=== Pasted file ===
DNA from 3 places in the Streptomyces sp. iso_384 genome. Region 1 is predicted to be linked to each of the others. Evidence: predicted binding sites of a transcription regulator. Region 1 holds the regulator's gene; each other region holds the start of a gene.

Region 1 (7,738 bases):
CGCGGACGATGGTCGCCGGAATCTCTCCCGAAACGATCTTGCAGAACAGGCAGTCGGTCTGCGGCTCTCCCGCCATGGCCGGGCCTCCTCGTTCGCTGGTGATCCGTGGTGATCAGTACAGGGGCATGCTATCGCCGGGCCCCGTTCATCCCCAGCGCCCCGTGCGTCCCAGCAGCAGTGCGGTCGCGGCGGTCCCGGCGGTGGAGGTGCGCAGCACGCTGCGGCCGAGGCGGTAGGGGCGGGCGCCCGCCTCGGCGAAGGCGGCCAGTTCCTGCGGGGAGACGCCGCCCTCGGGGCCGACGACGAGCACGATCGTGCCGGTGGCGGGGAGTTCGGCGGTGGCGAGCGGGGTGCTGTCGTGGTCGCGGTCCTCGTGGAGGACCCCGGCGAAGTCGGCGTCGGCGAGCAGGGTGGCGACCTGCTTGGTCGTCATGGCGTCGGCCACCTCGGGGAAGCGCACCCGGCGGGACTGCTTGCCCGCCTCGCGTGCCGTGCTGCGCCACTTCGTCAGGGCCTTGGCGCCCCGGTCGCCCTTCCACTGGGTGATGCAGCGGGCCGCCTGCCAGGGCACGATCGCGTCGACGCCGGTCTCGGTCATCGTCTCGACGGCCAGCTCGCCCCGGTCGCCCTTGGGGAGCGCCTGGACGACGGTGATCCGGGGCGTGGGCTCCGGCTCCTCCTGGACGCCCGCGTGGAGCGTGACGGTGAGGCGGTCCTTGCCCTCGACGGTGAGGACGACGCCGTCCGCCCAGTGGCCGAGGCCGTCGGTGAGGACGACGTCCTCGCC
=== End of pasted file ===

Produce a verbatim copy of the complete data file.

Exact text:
DNA from 3 places in the Streptomyces sp. iso_384 genome. Region 1 is predicted to be linked to each of the others. Evidence: predicted binding sites of a transcription regulator. Region 1 holds the regulator's gene; each other region holds the start of a gene.

Region 1 (7,738 bases):
CGCGGACGATGGTCGCCGGAATCTCTCCCGAAACGATCTTGCAGAACAGGCAGTCGGTCTGCGGCTCTCCCGCCATGGCCGGGCCTCCTCGTTCGCTGGTGATCCGTGGTGATCAGTACAGGGGCATGCTATCGCCGGGCCCCGTTCATCCCCAGCGCCCCGTGCGTCCCAGCAGCAGTGCGGTCGCGGCGGTCCCGGCGGTGGAGGTGCGCAGCACGCTGCGGCCGAGGCGGTAGGGGCGGGCGCCCGCCTCGGCGAAGGCGGCCAGTTCCTGCGGGGAGACGCCGCCCTCGGGGCCGACGACGAGCACGATCGTGCCGGTGGCGGGGAGTTCGGCGGTGGCGAGCGGGGTGCTGTCGTGGTCGCGGTCCTCGTGGAGGACCCCGGCGAAGTCGGCGTCGGCGAGCAGGGTGGCGACCTGCTTGGTCGTCATGGCGTCGGCCACCTCGGGGAAGCGCACCCGGCGGGACTGCTTGCCCGCCTCGCGTGCCGTGCTGCGCCACTTCGTCAGGGCCTTGGCGCCCCGGTCGCCCTTCCACTGGGTGATGCAGCGGGCCGCCTGCCAGGGCACGATCGCGTCGACGCCGGTCTCGGTCATCGTCTCGACGGCCAGCTCGCCCCGGTCGCCCTTGGGGAGCGCCTGGACGACGGTGATCCGGGGCGTGGGCTCCGGCTCCTCCTGGACGCCCGCGTGGAGCGTGACGGTGAGGCGGTCCTTGCCCTCGACGGTGAGGACGACGCCGTCCGCCCAGTGGCCGAGGCCGTCGGTGAGGACGACGTCCTCGCC